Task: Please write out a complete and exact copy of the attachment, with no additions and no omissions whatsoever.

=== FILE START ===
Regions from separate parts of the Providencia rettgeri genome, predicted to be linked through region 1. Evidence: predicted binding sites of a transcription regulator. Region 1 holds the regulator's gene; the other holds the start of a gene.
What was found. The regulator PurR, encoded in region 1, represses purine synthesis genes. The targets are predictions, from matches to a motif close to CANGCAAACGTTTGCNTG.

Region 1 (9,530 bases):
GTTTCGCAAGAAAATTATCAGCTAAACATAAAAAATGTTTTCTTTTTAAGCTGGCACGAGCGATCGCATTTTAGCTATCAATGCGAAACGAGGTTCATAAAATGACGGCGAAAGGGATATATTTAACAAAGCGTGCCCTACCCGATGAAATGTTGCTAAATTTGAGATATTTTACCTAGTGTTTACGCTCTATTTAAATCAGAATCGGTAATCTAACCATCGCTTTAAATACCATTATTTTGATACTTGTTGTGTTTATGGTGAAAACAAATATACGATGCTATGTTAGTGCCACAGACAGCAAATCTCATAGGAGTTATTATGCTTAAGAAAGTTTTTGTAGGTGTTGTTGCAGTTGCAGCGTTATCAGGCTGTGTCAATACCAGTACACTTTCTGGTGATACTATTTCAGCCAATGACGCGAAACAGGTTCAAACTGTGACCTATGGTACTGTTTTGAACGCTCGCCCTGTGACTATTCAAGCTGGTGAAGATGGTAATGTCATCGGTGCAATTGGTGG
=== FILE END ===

Regions from separate parts of the Providencia rettgeri genome, predicted to be linked through region 1. Evidence: predicted binding sites of a transcription regulator. Region 1 holds the regulator's gene; the other holds the start of a gene.
What was found. The regulator PurR, encoded in region 1, represses purine synthesis genes. The targets are predictions, from matches to a motif close to CANGCAAACGTTTGCNTG.

Region 1 (9,530 bases):
GTTTCGCAAGAAAATTATCAGCTAAACATAAAAAATGTTTTCTTTTTAAGCTGGCACGAGCGATCGCATTTTAGCTATCAATGCGAAACGAGGTTCATAAAATGACGGCGAAAGGGATATATTTAACAAAGCGTGCCCTACCCGATGAAATGTTGCTAAATTTGAGATATTTTACCTAGTGTTTACGCTCTATTTAAATCAGAATCGGTAATCTAACCATCGCTTTAAATACCATTATTTTGATACTTGTTGTGTTTATGGTGAAAACAAATATACGATGCTATGTTAGTGCCACAGACAGCAAATCTCATAGGAGTTATTATGCTTAAGAAAGTTTTTGTAGGTGTTGTTGCAGTTGCAGCGTTATCAGGCTGTGTCAATACCAGTACACTTTCTGGTGATACTATTTCAGCCAATGACGCGAAACAGGTTCAAACTGTGACCTATGGTACTGTTTTGAACGCTCGCCCTGTGACTATTCAAGCTGGTGAAGATGGTAATGTCATCGGTGCAATTGGTGG